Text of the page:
Gallery: 10 Favorite Vegetarian Dishes of 2011

Samosa With Chickpeas at Punjabi Deli
Samosa With Chickpeas at Punjabi Deli
I recommend starting your meal with a samosa with chickpeas ($2.25). Although you can get a samosa on its own, if you order it with chickpeas you get something truly special. "You want yogurt and onions, right?" the man behind the counter asked, so of course I said yes. They cut up the potato-filled samosa and put it in the bottom of the bowl, then top it with spiced chickpeas. Then they top that with a dollop of thin fresh yogurt and some chopped raw onions. The result is an eye-opening combination of warm and cool, of crunchy and smooth and crispy. And unlike samosas at most Indian restaurants, this full bowl is enough food for a small meal. —Howard Walfish

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La Mulata from Caracas
La Mulata from Caracas
There is very little not to love about these deliciously satisfying arepas, which have basically become an East Village institution. Here's La Mulata, a deliciously grilled firm white cheese, black beans, sautéed red peppers, fried sweet plantains, and jalapeños (both picked and fresh, so be prepared for a kick!). With so many components no two bites are quite the same, but those bites with the most fried cheese are definitely my favorite. —Laura Togut

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Portobello Con Pesche from Eataly's Le Verdure
Portobello Con Pesche from Eataly's Le Verdure
Le Verdure is hands-down the best executed and most delicious vegetable-centric restaurant I've tried in New York. The menu changes seasonally so you can no longer find this particular dish, but every time I've been the dishes have all ranged between very good and incredible. The seasonal dishes that are always coming and going also tend to be the best ones. —Laura Togut

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Pickled Green Tea Leaf Salad at Cafe Mingala
Pickled Green Tea Leaf Salad at Cafe Mingala
Burmese food does not enjoy the same popularity in this country as Thai or Indian food. Burma (or Myanmar) is situated directly in between India and Thailand, and the food at Cafe Mingala showcases the best of both cuisines: the freshness of Southeast Asia and the spices of the Indian subcontinent. The Pickled Green Tea Leaf Salad leans a bit more towards the Southeast Asian end of things, and is one of the most interesting dishes I've ever tasted. In addition to the flavorful vinaigrette (lime, salt, no fish sauce) the salad is a study in textures. Each mouthful revealed a mix of different crunches: crisp shredded tea leaves, fried onions, sesame seeds, roasted peanuts, and toasted lentils. —Howard Walfish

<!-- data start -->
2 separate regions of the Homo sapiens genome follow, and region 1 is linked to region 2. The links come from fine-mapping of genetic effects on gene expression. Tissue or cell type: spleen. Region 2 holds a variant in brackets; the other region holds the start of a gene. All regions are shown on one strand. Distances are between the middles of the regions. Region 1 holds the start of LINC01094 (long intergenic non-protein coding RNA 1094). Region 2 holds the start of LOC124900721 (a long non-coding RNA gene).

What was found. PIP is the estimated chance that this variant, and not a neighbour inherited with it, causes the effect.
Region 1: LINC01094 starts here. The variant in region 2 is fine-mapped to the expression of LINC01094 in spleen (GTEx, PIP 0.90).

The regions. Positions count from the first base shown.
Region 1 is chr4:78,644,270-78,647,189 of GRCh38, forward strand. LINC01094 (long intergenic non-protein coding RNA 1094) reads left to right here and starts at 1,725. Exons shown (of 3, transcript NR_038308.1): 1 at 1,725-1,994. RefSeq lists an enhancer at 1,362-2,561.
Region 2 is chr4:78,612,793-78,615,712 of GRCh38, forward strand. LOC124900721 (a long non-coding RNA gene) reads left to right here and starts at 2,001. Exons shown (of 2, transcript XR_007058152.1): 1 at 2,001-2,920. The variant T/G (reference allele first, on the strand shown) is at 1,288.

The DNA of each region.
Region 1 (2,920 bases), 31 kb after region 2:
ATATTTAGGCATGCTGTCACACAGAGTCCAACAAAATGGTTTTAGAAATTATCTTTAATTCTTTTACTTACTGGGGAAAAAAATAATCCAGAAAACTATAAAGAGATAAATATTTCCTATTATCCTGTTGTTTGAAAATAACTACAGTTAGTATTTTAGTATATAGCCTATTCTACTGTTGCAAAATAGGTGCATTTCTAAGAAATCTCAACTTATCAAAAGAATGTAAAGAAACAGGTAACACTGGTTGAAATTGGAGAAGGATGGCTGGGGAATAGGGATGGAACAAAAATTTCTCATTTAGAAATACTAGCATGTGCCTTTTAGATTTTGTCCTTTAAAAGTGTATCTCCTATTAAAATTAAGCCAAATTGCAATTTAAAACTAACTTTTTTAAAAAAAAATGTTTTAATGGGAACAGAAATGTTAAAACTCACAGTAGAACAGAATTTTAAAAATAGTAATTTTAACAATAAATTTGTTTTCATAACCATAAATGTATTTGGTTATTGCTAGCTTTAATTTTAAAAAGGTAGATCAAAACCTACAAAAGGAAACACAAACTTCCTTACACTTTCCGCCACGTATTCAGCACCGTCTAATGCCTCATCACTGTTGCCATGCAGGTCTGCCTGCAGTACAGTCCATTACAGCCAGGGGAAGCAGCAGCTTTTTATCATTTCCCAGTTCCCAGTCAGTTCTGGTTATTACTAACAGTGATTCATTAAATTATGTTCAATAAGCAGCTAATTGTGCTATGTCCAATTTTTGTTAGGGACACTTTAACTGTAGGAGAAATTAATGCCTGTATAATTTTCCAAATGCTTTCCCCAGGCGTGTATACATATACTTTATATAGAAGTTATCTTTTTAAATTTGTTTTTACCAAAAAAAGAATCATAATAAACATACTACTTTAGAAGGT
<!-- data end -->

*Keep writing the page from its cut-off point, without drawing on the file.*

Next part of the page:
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Lasagnette di Verdure from Bianca
Lasagnette di Verdure from Bianca
Bianca is one of my all-time favorite restaurants in the city. And if I had to pick a favorite dish, it would be this, with soft layers of eggplant and zucchini are drenched in an amazingly flavorful tomato sauce and then topped with a bit of slightly melted parmesan cheese. That said, the rest of their menu (especially the pasta) is delicious too. And the desserts. Don't forget dessert. —Laura Togut

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Egg Kothu Roti at Dosa Garden
Egg Kothu Roti at Dosa Garden
Whole wheat roti (a flat bread) is chopped up and stir-fried with egg and chilies. This dish featured a perfect combination of salty and spicy, and when topped with the tomato-based chili sauce it added sour and sweet. —Howard Walfish

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Calabro Mozzarella Sandwich at Earl's Beer & Cheese
Calabro Mozzarella Sandwich at Earl's Beer & Cheese
The piece of mozzarella was thick and chewy, slightly melted, and topped with miso mayo (which squirts into your mouth when you bite into the sandwich) and dill pickle chips (adding some crunchy texture and just the right amount of acidity). I was initially put off by the fact that it is served on an English muffin, but it's a match made in heaven in this case. The chewy texture of the muffin works quite well with the cheese. —Howard Walfish

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Kary Tuek at the Cambodian Truck
Kary Tuek at the Cambodian Truck
Chunks of tofu and vegetables in Cambodian curry, served over rice vermicelli and a piece of bread on the side. This is a great combination of spicy, savory, and sweet (thanks to the addition of coconut milk), and the thin rice noodles soak up the broth-like curry like a sponge. —Howard Walfish

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Bean Salad from Prince St Cafe
Bean Salad from Prince St Cafe
It's actually a tie between the bean salad and the homemade pasta with wild mushrooms, but the salad wins on can't-find-anywhere-else points as well as I-crave-this-all-the-time points. The amazing homemade balsamic with crunchy string beans makes this unique salad really stellar. —Laura Togut

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Welsh Rarebit from Tea & Sympathy
Welsh Rarebit from Tea & Sympathy
I love this pocket of Britishness so much, and while their teas and scones are all excellent, their actual food is just as good. My favorite dish goes back and forth between the rarebit and the cheese & onion pasty, so you should really just get both. —Laura Togut

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